But no worries, the class D amplifiers are very handy at adapting. Readily interfacing with the new digital processing that is continually being developed, something that has done a great job of helping get things to sound better. But, aside from in some glossy magazine advertisements, I am not hearing anyone using the term “High Fidelity” to describe things … just yet.
I think perhaps I have some Missouri in my DNA.
When new gear came along I would give it a try.
If it was better than what I was currently using I would take out my check book and make the switch!
If not, tried and true was going to keep me going.
I bought one of the “new” Carver PM 1.5 amplifiers when they first came out and was really looking forward to the concept of 1,500 watts of power in that smaller 21 pound package.
I brought it back to the store in less than a week to see what was wrong with it … My Yamaha 2100 saved the day that first show when I was not getting enough low end out of my subs at the local frat house. I needed to swap out the new 1,500 watt amp with my spare, 120 watt per channel “old school” amp.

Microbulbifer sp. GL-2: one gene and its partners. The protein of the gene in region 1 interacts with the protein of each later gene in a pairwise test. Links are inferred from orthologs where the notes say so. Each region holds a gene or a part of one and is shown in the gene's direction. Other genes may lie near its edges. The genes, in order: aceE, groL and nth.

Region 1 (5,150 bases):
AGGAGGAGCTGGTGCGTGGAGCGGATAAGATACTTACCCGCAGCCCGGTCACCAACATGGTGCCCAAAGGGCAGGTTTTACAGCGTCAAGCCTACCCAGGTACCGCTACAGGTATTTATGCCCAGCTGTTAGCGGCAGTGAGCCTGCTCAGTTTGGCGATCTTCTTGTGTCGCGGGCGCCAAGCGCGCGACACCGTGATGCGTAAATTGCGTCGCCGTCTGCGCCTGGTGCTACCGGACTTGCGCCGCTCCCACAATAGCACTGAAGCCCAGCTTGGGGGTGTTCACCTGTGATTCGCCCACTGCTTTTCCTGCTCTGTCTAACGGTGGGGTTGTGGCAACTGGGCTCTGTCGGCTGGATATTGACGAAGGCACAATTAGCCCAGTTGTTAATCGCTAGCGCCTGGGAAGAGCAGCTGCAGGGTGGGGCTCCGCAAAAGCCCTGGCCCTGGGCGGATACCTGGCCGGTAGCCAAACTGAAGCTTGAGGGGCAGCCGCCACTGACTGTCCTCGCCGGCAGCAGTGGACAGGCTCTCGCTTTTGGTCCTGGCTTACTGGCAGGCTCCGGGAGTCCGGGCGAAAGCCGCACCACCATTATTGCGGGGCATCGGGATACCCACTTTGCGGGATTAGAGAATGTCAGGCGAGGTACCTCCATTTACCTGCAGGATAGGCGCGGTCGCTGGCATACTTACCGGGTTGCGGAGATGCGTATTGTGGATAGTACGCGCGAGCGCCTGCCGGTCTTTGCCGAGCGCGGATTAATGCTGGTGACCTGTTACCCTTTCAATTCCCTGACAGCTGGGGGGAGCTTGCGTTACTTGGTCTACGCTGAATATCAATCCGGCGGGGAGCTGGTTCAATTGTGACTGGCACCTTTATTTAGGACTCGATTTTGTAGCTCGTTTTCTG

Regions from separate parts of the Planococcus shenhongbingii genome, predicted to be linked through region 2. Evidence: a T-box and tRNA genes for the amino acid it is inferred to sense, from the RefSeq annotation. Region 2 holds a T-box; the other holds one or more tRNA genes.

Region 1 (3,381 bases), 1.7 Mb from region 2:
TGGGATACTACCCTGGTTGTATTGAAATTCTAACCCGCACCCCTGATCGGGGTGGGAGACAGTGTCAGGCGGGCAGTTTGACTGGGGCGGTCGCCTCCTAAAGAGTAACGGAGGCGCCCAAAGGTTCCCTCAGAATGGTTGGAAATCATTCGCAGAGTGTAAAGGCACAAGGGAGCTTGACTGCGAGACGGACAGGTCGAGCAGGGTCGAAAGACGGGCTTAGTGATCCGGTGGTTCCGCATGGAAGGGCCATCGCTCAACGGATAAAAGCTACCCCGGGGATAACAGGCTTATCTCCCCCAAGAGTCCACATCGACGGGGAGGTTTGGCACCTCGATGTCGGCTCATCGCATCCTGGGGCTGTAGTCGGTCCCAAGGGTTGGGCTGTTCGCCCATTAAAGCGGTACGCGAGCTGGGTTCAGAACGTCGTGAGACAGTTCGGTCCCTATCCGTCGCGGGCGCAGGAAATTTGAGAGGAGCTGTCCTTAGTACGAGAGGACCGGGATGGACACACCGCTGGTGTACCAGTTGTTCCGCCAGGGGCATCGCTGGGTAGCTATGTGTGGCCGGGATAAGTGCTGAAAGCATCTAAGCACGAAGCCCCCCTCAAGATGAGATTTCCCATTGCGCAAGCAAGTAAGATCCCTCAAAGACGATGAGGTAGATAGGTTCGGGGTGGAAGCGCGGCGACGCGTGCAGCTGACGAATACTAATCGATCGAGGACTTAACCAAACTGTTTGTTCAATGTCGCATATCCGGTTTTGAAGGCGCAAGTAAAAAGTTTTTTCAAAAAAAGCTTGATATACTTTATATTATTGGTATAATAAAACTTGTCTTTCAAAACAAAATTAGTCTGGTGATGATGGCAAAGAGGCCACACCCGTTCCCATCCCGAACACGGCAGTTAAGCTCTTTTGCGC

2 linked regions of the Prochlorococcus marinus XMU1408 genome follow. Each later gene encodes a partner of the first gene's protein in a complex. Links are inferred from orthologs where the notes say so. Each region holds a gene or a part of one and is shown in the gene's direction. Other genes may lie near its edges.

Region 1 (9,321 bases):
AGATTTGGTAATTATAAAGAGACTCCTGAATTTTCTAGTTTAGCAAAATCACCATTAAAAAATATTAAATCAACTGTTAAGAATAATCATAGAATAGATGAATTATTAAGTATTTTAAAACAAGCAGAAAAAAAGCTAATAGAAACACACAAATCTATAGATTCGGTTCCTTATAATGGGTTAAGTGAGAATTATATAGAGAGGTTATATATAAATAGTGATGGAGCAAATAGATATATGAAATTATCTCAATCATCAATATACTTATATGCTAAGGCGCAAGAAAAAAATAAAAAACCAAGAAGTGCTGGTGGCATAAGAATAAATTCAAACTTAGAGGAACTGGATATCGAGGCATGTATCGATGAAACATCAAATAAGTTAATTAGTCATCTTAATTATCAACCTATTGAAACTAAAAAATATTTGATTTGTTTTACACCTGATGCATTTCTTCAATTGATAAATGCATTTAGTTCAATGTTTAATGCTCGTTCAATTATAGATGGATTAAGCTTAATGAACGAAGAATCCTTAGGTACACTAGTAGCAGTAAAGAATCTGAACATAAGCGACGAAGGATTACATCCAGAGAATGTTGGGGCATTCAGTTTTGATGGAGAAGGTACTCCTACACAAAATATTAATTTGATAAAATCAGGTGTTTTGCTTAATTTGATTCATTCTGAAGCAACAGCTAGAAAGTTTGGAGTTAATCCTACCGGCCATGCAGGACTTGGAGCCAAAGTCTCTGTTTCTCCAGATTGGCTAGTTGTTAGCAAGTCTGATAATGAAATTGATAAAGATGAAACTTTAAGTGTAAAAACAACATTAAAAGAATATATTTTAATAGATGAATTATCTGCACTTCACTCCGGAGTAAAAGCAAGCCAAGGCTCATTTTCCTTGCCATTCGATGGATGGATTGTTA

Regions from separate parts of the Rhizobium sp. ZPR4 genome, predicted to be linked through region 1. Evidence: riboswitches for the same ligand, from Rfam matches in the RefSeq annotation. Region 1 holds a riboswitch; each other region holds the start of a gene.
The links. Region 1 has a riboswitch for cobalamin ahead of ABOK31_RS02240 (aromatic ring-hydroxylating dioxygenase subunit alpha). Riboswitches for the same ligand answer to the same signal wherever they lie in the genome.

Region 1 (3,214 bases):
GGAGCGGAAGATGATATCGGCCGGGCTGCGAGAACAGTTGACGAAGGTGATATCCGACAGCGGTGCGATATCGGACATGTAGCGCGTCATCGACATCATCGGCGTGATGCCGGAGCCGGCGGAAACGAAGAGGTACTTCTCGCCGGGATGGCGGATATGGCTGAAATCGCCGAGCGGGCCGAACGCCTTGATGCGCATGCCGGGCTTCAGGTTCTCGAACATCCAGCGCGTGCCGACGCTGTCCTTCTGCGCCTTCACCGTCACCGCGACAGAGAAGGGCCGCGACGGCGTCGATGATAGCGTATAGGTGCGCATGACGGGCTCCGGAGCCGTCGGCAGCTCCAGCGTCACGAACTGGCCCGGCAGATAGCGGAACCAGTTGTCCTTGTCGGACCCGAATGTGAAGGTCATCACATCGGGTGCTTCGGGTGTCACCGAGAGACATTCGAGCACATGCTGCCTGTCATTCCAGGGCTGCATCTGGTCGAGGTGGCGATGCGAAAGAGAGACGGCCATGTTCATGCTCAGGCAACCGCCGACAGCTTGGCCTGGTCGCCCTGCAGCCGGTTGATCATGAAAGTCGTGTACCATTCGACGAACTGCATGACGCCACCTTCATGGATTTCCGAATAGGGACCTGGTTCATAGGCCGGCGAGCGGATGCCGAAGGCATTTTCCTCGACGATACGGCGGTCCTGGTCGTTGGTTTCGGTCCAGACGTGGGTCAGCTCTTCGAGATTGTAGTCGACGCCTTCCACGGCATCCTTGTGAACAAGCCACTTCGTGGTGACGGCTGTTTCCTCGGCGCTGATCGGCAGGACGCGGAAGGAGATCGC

The dealer was very helpful. He pulled another PM 1.5 out of the box and fired it up in the show room and it seemed loud enough thru a full range speaker, but when we tried running just lows thru it, almost nothing, even with all those cool LED meters blinking red!
We both agreed that perhaps driving subs was not the proper place in a sound system for those particular 1,500 watts of power.
The dealer was happy to take the PM 1.5 back and sell me the CROWN Microtech 1000 that kept me happy until I discovered the Macro tech 2400 … Which kept me pretty happy until someone introduced me to the love of my low end life, the Macrotech 5000 VZ.
That was a long time ago, but the love affair, like my carefully maintained 5000 VZ’s, is still going strong!
I have tried out the I-Tech 10,000’s and find that I prefer the sound of the older, heavier, less powerful VZ’s. It seems to me that the 5000’s are the right “tool” for the job. For now, when I have the capability of “tying in” to get the four 30 amp circuits needed to keep me and my four Macrotech 5000 VZ’s happy, I’ll do it!… The smiles in the audience or out on the dance floor make lugging all that weight and cable around worth it.
So what next?
The business of the sound business is still driving things forward, towards what someday may again be called high fidelity.
I suspect and hope someone will develop a hybrid technology that takes advantage of what we “knew” 30 years ago and all of the DSP we have available today to get beyond the limitations of both the new and old “schools”.
My check book is ready!